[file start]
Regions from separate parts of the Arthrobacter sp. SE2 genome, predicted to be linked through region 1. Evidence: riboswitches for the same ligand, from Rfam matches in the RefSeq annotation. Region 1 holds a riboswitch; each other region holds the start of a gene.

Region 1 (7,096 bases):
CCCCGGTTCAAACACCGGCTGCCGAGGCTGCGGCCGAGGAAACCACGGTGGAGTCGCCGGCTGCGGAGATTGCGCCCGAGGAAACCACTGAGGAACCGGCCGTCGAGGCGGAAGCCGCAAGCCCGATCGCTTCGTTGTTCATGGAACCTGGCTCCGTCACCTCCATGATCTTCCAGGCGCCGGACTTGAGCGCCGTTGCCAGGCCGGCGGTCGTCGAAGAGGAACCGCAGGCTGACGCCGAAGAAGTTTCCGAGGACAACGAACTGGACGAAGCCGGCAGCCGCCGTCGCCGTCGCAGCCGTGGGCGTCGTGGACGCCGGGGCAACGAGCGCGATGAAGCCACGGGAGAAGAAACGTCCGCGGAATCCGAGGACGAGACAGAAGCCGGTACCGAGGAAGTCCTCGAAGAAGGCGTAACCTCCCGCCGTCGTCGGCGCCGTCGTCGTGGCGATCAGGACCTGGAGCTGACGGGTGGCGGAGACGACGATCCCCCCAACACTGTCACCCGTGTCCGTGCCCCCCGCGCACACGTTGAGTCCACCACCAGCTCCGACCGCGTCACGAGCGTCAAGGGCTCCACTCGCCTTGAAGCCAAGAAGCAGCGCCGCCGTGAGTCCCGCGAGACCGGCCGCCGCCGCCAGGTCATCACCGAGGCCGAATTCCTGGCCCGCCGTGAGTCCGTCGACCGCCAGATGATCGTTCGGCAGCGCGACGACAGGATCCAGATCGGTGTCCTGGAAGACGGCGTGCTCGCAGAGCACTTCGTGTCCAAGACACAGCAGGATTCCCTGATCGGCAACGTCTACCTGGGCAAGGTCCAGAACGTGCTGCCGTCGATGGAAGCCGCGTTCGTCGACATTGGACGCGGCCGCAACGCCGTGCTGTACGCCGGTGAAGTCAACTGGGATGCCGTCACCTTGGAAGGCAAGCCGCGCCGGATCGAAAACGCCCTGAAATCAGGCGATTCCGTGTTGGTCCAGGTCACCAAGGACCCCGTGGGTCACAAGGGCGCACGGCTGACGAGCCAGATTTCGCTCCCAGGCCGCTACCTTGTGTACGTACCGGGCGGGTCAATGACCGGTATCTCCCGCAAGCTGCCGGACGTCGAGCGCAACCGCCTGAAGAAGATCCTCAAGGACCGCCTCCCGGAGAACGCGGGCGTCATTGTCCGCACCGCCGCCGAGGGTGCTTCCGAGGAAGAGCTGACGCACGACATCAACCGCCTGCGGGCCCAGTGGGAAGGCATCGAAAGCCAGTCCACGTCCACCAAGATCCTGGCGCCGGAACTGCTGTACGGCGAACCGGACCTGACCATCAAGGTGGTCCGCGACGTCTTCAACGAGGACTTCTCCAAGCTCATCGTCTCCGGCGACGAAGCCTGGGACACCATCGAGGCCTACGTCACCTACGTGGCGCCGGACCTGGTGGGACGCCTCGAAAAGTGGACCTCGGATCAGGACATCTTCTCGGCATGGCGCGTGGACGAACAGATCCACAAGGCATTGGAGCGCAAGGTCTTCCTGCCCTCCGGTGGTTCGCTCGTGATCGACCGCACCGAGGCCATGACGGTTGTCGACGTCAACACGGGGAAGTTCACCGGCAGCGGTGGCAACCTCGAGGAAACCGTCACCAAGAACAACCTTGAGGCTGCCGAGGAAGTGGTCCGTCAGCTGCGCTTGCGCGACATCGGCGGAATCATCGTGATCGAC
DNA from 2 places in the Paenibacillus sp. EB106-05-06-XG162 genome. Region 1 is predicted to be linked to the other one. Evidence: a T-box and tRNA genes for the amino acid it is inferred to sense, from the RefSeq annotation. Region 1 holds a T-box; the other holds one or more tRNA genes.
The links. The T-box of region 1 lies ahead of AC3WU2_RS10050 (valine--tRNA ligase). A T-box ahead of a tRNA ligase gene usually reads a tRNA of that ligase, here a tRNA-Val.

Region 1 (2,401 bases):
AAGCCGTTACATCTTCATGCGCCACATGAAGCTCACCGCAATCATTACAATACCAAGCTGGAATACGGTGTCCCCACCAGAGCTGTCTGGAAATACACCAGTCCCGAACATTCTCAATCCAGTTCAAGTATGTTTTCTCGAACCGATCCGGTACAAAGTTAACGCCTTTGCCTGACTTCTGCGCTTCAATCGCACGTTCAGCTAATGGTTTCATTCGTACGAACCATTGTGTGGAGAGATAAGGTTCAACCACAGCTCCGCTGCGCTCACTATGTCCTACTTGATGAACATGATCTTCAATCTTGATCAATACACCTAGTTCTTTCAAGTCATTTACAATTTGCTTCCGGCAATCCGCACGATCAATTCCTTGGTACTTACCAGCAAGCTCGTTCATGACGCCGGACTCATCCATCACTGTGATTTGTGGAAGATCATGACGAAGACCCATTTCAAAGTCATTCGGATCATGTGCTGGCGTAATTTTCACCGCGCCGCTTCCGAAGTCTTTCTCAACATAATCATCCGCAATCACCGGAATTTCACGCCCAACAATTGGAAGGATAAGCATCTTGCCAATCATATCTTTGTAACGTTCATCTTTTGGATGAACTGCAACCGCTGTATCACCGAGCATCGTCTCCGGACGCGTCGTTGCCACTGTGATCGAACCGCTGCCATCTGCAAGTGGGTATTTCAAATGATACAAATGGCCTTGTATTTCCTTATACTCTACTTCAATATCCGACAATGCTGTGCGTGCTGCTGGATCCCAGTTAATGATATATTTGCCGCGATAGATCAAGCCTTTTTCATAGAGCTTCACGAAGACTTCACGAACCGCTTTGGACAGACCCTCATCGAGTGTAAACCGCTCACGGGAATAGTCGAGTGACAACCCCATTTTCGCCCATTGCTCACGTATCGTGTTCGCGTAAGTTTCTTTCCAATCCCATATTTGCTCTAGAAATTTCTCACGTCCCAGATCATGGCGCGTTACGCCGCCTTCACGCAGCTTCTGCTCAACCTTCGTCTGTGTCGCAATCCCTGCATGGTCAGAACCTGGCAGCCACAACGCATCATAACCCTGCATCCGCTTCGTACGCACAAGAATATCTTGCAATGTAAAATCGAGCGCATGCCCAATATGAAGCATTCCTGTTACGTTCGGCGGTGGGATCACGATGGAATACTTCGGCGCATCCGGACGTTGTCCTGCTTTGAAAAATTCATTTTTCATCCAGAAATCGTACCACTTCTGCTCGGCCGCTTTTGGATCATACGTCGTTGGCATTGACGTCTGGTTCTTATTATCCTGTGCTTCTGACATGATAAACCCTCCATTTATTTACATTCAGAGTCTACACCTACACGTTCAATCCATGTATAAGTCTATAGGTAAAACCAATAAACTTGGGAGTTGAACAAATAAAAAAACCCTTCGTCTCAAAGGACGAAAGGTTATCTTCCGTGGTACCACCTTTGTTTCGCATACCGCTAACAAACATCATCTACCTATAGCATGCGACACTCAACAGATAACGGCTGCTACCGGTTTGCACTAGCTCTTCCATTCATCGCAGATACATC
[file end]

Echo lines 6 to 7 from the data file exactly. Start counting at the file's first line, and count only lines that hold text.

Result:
Region 1 (2,401 bases):
AAGCCGTTACATCTTCATGCGCCACATGAAGCTCACCGCAATCATTACAATACCAAGCTGGAATACGGTGTCCCCACCAGAGCTGTCTGGAAATACACCAGTCCCGAACATTCTCAATCCAGTTCAAGTATGTTTTCTCGAACCGATCCGGTACAAAGTTAACGCCTTTGCCTGACTTCTGCGCTTCAATCGCACGTTCAGCTAATGGTTTCATTCGTACGAACCATTGTGTGGAGAGATAAGGTTCAACCACAGCTCCGCTGCGCTCACTATGTCCTACTTGATGAACATGATCTTCAATCTTGATCAATACACCTAGTTCTTTCAAGTCATTTACAATTTGCTTCCGGCAATCCGCACGATCAATTCCTTGGTACTTACCAGCAAGCTCGTTCATGACGCCGGACTCATCCATCACTGTGATTTGTGGAAGATCATGACGAAGACCCATTTCAAAGTCATTCGGATCATGTGCTGGCGTAATTTTCACCGCGCCGCTTCCGAAGTCTTTCTCAACATAATCATCCGCAATCACCGGAATTTCACGCCCAACAATTGGAAGGATAAGCATCTTGCCAATCATATCTTTGTAACGTTCATCTTTTGGATGAACTGCAACCGCTGTATCACCGAGCATCGTCTCCGGACGCGTCGTTGCCACTGTGATCGAACCGCTGCCATCTGCAAGTGGGTATTTCAAATGATACAAATGGCCTTGTATTTCCTTATACTCTACTTCAATATCCGACAATGCTGTGCGTGCTGCTGGATCCCAGTTAATGATATATTTGCCGCGATAGATCAAGCCTTTTTCATAGAGCTTCACGAAGACTTCACGAACCGCTTTGGACAGACCCTCATCGAGTGTAAACCGCTCACGGGAATAGTCGAGTGACAACCCCATTTTCGCCCATTGCTCACGTATCGTGTTCGCGTAAGTTTCTTTCCAATCCCATATTTGCTCTAGAAATTTCTCACGTCCCAGATCATGGCGCGTTACGCCGCCTTCACGCAGCTTCTGCTCAACCTTCGTCTGTGTCGCAATCCCTGCATGGTCAGAACCTGGCAGCCACAACGCATCATAACCCTGCATCCGCTTCGTACGCACAAGAATATCTTGCAATGTAAAATCGAGCGCATGCCCAATATGAAGCATTCCTGTTACGTTCGGCGGTGGGATCACGATGGAATACTTCGGCGCATCCGGACGTTGTCCTGCTTTGAAAAATTCATTTTTCATCCAGAAATCGTACCACTTCTGCTCGGCCGCTTTTGGATCATACGTCGTTGGCATTGACGTCTGGTTCTTATTATCCTGTGCTTCTGACATGATAAACCCTCCATTTATTTACATTCAGAGTCTACACCTACACGTTCAATCCATGTATAAGTCTATAGGTAAAACCAATAAACTTGGGAGTTGAACAAATAAAAAAACCCTTCGTCTCAAAGGACGAAAGGTTATCTTCCGTGGTACCACCTTTGTTTCGCATACCGCTAACAAACATCATCTACCTATAGCATGCGACACTCAACAGATAACGGCTGCTACCGGTTTGCACTAGCTCTTCCATTCATCGCAGATACATC